A disco-era move for the Dow?
By Ryan Vlastelica
Markets reporter

The Dow Jones Industrial Average could soon do something it hasn’t done in more than 40 years, but it isn’t a milestone most investors will feel too happy about.

The blue-chip Dow (DJIA, -0.80%) has been struggling for nearly two weeks, pressured in large part by growing fears a series of spats between the U.S. and its trading partners could turn into a full-fledged trade war.

The index fell 0.8% on Thursday, a decline that marks the Dow’s eighth straight daily decline. This matches a stretch of losses that ended in March 2017. Should the index close lower on Friday, extending the streak to nine, that would mark the longest such stretch in just over 40 years.

According to the WSJ Market Data Group, the last time the Dow fell for nine straight trading days was a stretch that ended in February 1978, when the index traded at just under 750. It is at nearly 24,500 currently.

Going back to 1896, there have only been 10 instances when the average put together 9-day losing streaks. Should it do so again on Friday, it would mark the 11th. The Dow’s longest-ever losing streak was a 14-day stretch that ended in August 1941.

Comment by Professor 🐻
2018-06-21 19:32:19

It’s lucky for stock traders that central bankers are doing everything possible to stabilize stock markets as investors run for cover!

The Financial Times
Gillian Tett
Markets appear calm, but are behaving abnormally
The pessimistic view is years of loose monetary policy have made investors complacent

US-China trade dispute
Global equity funds suffer record outflows
Trade war concerns roiled markets and sent investors running in the past week

Comment by Professor 🐻
2018-06-21 19:44:20

June 21, 2018 3:47 pm by Gillian Tett

Do markets look a little weird right now? That is a question many investors might be asking. In recent weeks geopolitical tensions have intensified, and the monetary policy cycle is turning in both the US and Europe.

Equity markets quivered on Monday, which was the day after China said it would retaliate against new US tariffs by imposing tariffs of its own, but the jitters were modest. Indeed, the MSCI world equity index is up 10 per cent up for the past 12 months — never mind that pesky trade war.

This is odd. But what is more striking — and alarming — is that equity valuations are far from the only bizarre feature of today’s markets. If you peer into the weeds of global finance, you will see peculiarities sprouting all over the place.

Consider credit. These days, pundits often wail about the rising risks attached to corporate debt. A survey from Bank of America Merrill Lynch shows that 42 per cent of asset managers now think that developed world companies have borrowed too much money— beating a previous 2008 peak of 32 per cent.

No surprise there, perhaps: corporate borrowing has indeed soared, amid numerous leveraged buyouts and mergers, and almost half of all US corporate bonds issued this year carry a risky rating of triple B-plus, triple B or triple B-minus. What is startling is that investors are not running scared. Instead, demand for risky debt is so high that the spread between safe and hazardous corporate debt (bonds rated triple A and triple B respectively) is a wafer-thin 50 basis points. In 2012 it was 200bp.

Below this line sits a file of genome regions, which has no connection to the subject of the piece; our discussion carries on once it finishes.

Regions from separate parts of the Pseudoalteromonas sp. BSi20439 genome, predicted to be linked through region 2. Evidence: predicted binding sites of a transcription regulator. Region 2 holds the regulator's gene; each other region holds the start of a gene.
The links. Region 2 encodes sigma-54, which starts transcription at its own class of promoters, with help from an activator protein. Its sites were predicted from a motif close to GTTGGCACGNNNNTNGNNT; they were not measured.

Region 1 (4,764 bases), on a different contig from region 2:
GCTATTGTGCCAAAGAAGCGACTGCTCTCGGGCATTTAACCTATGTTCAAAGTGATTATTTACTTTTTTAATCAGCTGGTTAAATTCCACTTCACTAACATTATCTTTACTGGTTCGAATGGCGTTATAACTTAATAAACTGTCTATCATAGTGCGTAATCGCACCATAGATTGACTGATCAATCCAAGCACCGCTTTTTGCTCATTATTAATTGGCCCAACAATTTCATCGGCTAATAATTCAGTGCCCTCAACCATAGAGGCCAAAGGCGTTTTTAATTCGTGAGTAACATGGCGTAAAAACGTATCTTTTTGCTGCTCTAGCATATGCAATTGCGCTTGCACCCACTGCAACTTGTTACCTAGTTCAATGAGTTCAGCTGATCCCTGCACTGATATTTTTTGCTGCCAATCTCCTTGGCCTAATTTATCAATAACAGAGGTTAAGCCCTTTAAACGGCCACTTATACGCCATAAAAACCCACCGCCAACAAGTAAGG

The second puzzle is the so-called dollar “term premium”— the US Federal Reserve’s calculation of the extra compensation investors require to convince them to tie up their money in longer term bonds rather than rolling over a series of short-term ones. Normally this would be positive in this stage of the business cycle. The Fed is raising rates, inflation is edging up and the US government will sell lots more debt in the coming years, due to tax cuts and rising budget deficits. But the US term premium has been zero in recent months. More peculiar still, JPMorgan calculated that the global yield curve has recently inverted for the first time since 2007.

A third oddity is the lack of correlation between currencies and interest rates differentials. Derivative prices currently suggest that investors expect to see a widening gap between US, European and Japanese interest rates. Citigroup calculates that the spread between projected overnight rates for dollars and euros is 250 basis points, up from 25 basis points in 2016 and 100 basis points last year.

In past economic cycles this gap has led to a stronger dollar. That has recently appeared — a bit. On a trade weighted basis, the dollar is 5 per cent stronger than in February, but it is also 4 per cent lower than it was at the start of the year. The correlations seem to have broken down, as Catherine Mann, Citi’s chief economist, points out.

The list goes on — and on. Ms Mann thinks it is odd that house prices keep surging in countries such as Denmark, the Netherlands and Canada, even as the monetary policy cycle turns; and that investors keep rushing into US equity markets, even though valuations should favour non-US assets. Then there is the fact that gold prices have fallen 5 per cent in the past two months — even though geopolitical turmoil normally boosts the price of gold. And the Vix index (which reflects expected US equity market volatility) has recently fallen below 15, after rising above 30 earlier this year. That looks completely counter-intuitive given the geopolitical risk — and the fact that some investors holding Vix derivatives suffered big losses a mere four months ago, when this index gyrated.

Comment by Professor 🐻
2018-06-21 19:57:06

Not to worry… it’s all contained.